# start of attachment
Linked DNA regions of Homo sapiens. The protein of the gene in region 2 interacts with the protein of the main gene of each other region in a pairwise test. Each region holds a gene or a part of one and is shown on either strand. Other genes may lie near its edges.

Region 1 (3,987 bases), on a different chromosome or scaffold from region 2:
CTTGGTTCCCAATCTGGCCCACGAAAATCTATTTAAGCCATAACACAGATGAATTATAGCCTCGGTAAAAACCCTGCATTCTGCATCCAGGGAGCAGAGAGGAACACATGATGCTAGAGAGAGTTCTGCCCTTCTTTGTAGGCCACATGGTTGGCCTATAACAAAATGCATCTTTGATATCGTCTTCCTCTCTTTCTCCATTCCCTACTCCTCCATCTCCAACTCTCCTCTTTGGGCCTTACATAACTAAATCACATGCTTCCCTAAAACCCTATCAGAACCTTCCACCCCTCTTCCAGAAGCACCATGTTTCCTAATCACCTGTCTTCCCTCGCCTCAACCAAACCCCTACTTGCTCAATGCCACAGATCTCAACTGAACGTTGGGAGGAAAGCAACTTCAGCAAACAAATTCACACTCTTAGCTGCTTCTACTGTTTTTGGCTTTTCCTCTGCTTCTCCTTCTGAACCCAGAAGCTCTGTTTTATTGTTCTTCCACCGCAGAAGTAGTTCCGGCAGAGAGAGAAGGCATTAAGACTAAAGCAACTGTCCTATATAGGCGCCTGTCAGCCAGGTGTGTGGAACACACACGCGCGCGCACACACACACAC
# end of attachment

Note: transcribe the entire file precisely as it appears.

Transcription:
Linked DNA regions of Homo sapiens. The protein of the gene in region 2 interacts with the protein of the main gene of each other region in a pairwise test. Each region holds a gene or a part of one and is shown on either strand. Other genes may lie near its edges.

Region 1 (3,987 bases), on a different chromosome or scaffold from region 2:
CTTGGTTCCCAATCTGGCCCACGAAAATCTATTTAAGCCATAACACAGATGAATTATAGCCTCGGTAAAAACCCTGCATTCTGCATCCAGGGAGCAGAGAGGAACACATGATGCTAGAGAGAGTTCTGCCCTTCTTTGTAGGCCACATGGTTGGCCTATAACAAAATGCATCTTTGATATCGTCTTCCTCTCTTTCTCCATTCCCTACTCCTCCATCTCCAACTCTCCTCTTTGGGCCTTACATAACTAAATCACATGCTTCCCTAAAACCCTATCAGAACCTTCCACCCCTCTTCCAGAAGCACCATGTTTCCTAATCACCTGTCTTCCCTCGCCTCAACCAAACCCCTACTTGCTCAATGCCACAGATCTCAACTGAACGTTGGGAGGAAAGCAACTTCAGCAAACAAATTCACACTCTTAGCTGCTTCTACTGTTTTTGGCTTTTCCTCTGCTTCTCCTTCTGAACCCAGAAGCTCTGTTTTATTGTTCTTCCACCGCAGAAGTAGTTCCGGCAGAGAGAGAAGGCATTAAGACTAAAGCAACTGTCCTATATAGGCGCCTGTCAGCCAGGTGTGTGGAACACACACGCGCGCGCACACACACACAC